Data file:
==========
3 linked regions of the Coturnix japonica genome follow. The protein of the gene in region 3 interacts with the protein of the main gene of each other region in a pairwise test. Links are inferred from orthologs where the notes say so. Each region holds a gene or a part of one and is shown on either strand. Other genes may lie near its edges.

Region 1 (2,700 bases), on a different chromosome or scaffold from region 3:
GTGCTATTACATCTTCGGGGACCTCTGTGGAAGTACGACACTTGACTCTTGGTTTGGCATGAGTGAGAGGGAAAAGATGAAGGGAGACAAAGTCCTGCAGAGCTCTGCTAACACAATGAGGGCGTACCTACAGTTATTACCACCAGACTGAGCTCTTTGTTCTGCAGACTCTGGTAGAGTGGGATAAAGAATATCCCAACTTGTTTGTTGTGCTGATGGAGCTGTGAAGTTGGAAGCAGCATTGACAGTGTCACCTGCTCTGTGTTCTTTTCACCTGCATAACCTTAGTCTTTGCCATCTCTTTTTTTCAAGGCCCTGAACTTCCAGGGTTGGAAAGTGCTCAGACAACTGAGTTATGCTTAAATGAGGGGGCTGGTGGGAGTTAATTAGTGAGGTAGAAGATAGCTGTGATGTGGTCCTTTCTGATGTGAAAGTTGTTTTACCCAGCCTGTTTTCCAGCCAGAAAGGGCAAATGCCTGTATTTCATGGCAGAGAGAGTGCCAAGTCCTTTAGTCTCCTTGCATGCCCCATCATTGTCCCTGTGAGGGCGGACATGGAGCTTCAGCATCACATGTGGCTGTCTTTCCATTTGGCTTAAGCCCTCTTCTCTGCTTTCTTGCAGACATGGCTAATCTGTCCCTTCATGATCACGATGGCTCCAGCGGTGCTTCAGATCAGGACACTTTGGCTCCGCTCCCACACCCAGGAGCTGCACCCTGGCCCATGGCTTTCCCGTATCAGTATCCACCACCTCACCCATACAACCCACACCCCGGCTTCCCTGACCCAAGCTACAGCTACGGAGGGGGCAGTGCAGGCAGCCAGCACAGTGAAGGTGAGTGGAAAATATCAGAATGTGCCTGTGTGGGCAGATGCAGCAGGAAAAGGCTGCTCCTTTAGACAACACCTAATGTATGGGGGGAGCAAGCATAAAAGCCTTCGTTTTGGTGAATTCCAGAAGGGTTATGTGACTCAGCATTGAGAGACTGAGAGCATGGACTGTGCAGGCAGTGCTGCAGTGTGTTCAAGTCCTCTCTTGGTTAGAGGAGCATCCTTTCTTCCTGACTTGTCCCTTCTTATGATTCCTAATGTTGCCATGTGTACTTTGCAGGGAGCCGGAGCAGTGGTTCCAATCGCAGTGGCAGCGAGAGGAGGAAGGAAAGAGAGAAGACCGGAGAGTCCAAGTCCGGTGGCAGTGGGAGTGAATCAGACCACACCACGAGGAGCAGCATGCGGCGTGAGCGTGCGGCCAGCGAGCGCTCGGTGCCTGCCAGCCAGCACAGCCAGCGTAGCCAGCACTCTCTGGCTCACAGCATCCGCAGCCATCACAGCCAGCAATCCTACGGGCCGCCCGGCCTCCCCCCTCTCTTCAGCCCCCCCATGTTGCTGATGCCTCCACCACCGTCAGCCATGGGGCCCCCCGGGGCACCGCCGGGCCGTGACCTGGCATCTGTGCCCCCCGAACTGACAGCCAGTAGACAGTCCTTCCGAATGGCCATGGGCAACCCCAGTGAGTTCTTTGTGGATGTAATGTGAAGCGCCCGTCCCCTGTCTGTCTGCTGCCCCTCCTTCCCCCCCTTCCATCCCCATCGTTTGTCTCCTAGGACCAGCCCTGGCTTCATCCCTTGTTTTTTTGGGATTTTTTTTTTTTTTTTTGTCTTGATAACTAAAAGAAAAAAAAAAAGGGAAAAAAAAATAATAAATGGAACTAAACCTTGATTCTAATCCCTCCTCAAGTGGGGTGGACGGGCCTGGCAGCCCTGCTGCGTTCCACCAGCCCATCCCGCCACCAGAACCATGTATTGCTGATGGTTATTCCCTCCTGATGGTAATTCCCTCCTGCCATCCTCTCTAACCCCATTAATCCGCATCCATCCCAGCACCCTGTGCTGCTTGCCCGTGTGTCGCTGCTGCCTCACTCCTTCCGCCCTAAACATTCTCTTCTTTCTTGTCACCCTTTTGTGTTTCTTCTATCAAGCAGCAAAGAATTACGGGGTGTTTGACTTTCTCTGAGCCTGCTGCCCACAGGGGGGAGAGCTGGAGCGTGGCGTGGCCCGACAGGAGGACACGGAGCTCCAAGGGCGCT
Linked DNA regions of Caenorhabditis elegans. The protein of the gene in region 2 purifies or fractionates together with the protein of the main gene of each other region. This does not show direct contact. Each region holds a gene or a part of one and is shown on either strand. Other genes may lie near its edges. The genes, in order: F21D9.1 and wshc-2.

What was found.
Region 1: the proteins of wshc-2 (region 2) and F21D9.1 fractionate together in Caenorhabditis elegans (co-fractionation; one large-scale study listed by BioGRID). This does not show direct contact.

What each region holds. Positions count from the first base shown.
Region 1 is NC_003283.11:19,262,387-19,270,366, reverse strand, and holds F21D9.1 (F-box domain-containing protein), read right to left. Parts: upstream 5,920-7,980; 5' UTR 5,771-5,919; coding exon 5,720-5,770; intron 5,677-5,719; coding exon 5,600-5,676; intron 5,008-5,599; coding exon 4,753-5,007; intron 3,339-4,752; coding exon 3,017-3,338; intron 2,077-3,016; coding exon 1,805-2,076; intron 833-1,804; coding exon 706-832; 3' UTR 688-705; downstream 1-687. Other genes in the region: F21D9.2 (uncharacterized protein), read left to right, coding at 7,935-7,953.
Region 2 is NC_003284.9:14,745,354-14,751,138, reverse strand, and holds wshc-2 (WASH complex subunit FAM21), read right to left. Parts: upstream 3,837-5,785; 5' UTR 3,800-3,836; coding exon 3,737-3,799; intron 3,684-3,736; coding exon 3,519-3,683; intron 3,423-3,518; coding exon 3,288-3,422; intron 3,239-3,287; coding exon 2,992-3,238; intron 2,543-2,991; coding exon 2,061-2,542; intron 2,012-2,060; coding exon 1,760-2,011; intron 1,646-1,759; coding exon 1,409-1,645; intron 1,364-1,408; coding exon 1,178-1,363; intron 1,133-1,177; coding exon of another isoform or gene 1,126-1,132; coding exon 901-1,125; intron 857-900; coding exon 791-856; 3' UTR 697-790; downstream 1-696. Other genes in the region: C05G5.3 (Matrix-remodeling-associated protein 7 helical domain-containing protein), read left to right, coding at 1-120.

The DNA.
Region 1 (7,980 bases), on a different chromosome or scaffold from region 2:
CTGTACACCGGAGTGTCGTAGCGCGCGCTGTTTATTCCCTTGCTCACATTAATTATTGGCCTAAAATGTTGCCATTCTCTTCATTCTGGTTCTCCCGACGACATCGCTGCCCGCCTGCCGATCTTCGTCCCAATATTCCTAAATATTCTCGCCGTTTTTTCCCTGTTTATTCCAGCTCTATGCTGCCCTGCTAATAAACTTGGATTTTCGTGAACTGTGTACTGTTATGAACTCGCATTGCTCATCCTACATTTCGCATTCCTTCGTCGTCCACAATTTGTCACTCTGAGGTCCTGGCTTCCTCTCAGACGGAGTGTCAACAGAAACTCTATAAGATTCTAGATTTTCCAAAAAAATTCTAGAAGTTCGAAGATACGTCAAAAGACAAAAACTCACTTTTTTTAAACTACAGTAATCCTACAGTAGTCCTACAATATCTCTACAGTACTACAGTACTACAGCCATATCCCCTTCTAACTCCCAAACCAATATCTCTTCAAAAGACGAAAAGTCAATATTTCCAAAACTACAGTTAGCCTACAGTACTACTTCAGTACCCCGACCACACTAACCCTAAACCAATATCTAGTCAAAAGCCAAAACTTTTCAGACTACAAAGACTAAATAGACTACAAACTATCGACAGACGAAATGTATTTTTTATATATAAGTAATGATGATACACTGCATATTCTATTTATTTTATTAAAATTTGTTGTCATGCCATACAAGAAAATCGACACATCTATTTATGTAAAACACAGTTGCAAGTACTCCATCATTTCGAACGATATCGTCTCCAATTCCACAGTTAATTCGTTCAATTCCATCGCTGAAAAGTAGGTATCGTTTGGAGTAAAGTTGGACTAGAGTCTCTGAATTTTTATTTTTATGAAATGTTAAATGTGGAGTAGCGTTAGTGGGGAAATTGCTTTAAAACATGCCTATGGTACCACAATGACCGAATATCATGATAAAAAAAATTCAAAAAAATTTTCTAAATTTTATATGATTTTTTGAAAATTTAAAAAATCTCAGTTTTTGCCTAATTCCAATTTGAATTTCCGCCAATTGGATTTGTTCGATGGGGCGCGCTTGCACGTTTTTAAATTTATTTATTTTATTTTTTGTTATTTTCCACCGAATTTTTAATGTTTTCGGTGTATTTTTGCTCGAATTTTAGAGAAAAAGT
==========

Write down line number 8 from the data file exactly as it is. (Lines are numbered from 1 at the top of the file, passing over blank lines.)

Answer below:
Region 1 is NC_003283.11:19,262,387-19,270,366, reverse strand, and holds F21D9.1 (F-box domain-containing protein), read right to left. Parts: upstream 5,920-7,980; 5' UTR 5,771-5,919; coding exon 5,720-5,770; intron 5,677-5,719; coding exon 5,600-5,676; intron 5,008-5,599; coding exon 4,753-5,007; intron 3,339-4,752; coding exon 3,017-3,338; intron 2,077-3,016; coding exon 1,805-2,076; intron 833-1,804; coding exon 706-832; 3' UTR 688-705; downstream 1-687. Other genes in the region: F21D9.2 (uncharacterized protein), read left to right, coding at 7,935-7,953.